"If you look at .Net or J2EE, they are top-controlled by single entities to make decisions--sometimes good decisions, sometimes bad," said Marten Mickos, CEO of MySQL. "In the LAMP stack, the evolutionary powers make sure that only best-of components survive. It is a difference in philosophy."

Both Microsoft and Java vendors are clearly aware of the popularity of LAMP...

Real Meme on J2EE and Mono: Waning

Over at Real Meme, the assertion is that J2EE has topped out and is on the wane. Evidence includes a statistical/quant analysis of the newsgroups and related technology areas (report: Saving J2EE). As for Mono, Real Meme reports, "He's still dead, Jim."

An InternetNews analysis asks, "Is Java EE's Complexity Its Worst Enemy?":

Java Platform, Enterprise Edition is such an unwieldy beast that developers are moving away from it, cherry picking the few pieces they need or looking at open source alternatives. And if the trend continues, Java EE could die on the vine.

That's the conclusion of a report from The Burton Group, written by an analyst who has authored three books on Java 2 Enterprise Edition (its old brand name). "So it's not like I want this to be the case," joked Richard Monson-Haefel, senior analyst for Burton and author of the report...

That's been my experience. Whenever comparable web application projects were delivered in CPG, banking, and healthcare areas -- and one was in J2EE and the other in LAMP/WAMP -- each and every time the latter project beat it to market. And usually with far less FTE count. I'm not sure whether the key factors were complexity, learning curve, ramp-up time, or vagaries of the development/testing environment, but it always seemed the J2EE project lagged. Pfizer is another example of a company that has publicly reported similar results.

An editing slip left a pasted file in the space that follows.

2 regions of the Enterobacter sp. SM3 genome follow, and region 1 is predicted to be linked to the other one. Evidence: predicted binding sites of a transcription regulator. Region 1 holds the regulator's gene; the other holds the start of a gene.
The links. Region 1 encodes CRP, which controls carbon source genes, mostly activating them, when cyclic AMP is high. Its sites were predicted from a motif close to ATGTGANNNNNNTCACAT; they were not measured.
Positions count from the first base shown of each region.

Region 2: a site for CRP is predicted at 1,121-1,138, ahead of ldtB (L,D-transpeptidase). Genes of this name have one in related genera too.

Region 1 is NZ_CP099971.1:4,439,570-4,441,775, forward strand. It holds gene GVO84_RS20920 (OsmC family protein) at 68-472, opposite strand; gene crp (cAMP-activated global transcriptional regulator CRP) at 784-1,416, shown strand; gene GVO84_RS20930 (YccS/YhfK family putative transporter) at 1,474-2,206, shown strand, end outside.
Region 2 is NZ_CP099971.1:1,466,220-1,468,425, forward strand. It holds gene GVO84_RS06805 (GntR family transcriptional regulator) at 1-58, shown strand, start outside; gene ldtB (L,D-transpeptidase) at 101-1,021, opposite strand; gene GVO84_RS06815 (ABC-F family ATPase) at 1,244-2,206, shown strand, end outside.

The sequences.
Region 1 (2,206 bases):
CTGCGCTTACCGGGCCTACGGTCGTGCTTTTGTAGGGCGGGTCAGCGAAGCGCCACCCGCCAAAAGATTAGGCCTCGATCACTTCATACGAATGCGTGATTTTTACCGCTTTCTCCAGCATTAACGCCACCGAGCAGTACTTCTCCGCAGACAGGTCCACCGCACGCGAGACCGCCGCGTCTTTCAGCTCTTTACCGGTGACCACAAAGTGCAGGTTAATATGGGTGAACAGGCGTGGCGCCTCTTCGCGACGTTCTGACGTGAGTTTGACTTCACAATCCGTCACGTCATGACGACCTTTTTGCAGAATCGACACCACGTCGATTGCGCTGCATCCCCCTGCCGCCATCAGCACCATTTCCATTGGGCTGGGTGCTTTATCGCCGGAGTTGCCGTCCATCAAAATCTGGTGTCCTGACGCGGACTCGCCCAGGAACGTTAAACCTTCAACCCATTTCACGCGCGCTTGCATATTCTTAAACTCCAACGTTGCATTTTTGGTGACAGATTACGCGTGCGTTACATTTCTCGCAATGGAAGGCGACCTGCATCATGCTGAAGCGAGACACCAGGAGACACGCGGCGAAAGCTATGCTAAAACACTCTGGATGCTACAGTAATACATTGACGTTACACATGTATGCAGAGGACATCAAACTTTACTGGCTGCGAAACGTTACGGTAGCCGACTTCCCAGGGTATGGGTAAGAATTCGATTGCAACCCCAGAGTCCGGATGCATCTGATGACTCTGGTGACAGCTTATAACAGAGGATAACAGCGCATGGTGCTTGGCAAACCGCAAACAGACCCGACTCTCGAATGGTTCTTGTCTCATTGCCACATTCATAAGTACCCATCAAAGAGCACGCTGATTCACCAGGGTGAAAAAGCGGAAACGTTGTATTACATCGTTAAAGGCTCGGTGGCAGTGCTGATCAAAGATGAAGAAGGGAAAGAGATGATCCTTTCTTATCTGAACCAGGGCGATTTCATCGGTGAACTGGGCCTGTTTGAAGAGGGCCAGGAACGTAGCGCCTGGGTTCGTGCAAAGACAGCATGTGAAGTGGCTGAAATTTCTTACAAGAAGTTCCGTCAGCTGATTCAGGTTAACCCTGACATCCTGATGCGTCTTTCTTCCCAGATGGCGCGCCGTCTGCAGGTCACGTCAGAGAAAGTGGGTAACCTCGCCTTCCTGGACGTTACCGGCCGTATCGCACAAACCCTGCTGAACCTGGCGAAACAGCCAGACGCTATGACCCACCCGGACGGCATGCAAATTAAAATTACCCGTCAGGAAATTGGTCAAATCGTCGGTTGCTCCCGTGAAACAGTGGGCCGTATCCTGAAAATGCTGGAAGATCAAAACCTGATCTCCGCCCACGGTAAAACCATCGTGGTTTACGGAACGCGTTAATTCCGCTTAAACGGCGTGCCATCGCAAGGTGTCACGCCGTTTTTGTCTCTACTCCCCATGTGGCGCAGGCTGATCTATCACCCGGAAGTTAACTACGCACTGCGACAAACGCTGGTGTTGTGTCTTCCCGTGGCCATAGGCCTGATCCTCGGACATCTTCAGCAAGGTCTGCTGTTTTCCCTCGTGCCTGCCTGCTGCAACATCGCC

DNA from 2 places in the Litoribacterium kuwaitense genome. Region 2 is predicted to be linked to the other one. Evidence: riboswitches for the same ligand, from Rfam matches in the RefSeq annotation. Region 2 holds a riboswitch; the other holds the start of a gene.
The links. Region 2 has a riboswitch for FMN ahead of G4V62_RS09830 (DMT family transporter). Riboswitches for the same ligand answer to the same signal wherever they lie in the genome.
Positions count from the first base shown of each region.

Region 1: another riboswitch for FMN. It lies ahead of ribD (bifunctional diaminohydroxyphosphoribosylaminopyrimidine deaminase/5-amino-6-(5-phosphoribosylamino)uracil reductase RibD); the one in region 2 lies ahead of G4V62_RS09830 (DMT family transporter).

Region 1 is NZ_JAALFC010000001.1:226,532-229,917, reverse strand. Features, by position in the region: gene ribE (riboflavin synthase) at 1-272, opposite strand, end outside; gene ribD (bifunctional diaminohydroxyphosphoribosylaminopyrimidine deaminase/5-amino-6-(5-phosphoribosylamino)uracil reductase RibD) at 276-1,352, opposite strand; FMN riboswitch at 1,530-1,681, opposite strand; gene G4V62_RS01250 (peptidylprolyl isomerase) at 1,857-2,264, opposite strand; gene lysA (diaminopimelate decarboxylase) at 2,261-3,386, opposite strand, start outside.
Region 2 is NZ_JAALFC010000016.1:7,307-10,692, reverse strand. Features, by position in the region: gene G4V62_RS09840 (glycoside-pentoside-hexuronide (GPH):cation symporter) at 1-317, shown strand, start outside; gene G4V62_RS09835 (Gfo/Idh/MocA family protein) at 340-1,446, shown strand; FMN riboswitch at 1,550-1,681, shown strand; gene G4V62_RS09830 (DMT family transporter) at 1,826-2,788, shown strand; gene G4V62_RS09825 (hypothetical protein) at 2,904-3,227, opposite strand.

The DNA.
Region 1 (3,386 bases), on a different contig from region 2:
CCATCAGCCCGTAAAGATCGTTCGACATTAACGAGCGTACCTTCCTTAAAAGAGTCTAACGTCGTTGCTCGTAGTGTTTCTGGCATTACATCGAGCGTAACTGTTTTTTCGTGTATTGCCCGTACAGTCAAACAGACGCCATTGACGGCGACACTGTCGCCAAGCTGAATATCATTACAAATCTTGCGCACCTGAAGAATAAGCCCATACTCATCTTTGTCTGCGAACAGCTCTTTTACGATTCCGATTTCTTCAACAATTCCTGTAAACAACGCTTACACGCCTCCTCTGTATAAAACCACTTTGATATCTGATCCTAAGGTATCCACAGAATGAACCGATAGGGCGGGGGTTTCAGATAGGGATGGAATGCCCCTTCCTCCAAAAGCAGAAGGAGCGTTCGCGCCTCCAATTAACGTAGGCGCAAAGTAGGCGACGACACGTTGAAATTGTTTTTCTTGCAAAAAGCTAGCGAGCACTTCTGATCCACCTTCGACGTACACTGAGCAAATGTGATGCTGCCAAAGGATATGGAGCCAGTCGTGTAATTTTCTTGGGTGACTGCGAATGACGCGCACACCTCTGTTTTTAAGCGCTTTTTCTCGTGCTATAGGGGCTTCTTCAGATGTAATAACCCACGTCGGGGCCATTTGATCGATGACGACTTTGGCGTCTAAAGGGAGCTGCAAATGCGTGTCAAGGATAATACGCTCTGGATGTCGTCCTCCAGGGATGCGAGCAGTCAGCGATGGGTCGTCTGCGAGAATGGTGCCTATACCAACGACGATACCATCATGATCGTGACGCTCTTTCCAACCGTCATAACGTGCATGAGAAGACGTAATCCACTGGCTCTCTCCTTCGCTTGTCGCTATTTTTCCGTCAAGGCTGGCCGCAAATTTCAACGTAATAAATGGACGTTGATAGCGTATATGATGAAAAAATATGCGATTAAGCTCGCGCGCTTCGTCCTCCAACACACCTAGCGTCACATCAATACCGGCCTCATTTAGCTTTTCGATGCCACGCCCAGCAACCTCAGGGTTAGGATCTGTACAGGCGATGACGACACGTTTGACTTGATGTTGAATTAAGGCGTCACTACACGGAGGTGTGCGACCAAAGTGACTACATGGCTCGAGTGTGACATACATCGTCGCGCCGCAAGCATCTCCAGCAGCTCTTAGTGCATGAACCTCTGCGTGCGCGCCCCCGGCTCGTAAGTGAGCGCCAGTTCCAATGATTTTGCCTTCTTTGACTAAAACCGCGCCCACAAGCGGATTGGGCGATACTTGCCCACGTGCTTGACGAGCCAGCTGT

Open-source and Security

First came word that Antivirus vendor Trend Micro has definitively stated that open-source software is "more secure". Raimund Genes, Trend's CTO noted:

Open source is more secure. Period... More people control the code base; they can react immediately to vulnerabilities; and open source doesn't have so much of a problem with legacy code because of the number of distributions.

Other news hitting the mainstream media: word of widespread exploitation of a "feature" of the Windows File System (NTFS), which is used to create nearly invisible rootkits (self-hiding malware packages). Some commentators had warned for years that Alternate Data Streams (ADS) were rife for abuse. More recently, rootkit sites, WhiteHat tools, and even CIO Magazine have picked up the drumbeat. All point to a capability in the Windows OS that is extraordinarily difficult to police. Imagine a file -- created right from user-mode -- that is completely invisible to all but the most sophisticated tools. Effectively, that's the net-net of Windows' ADS.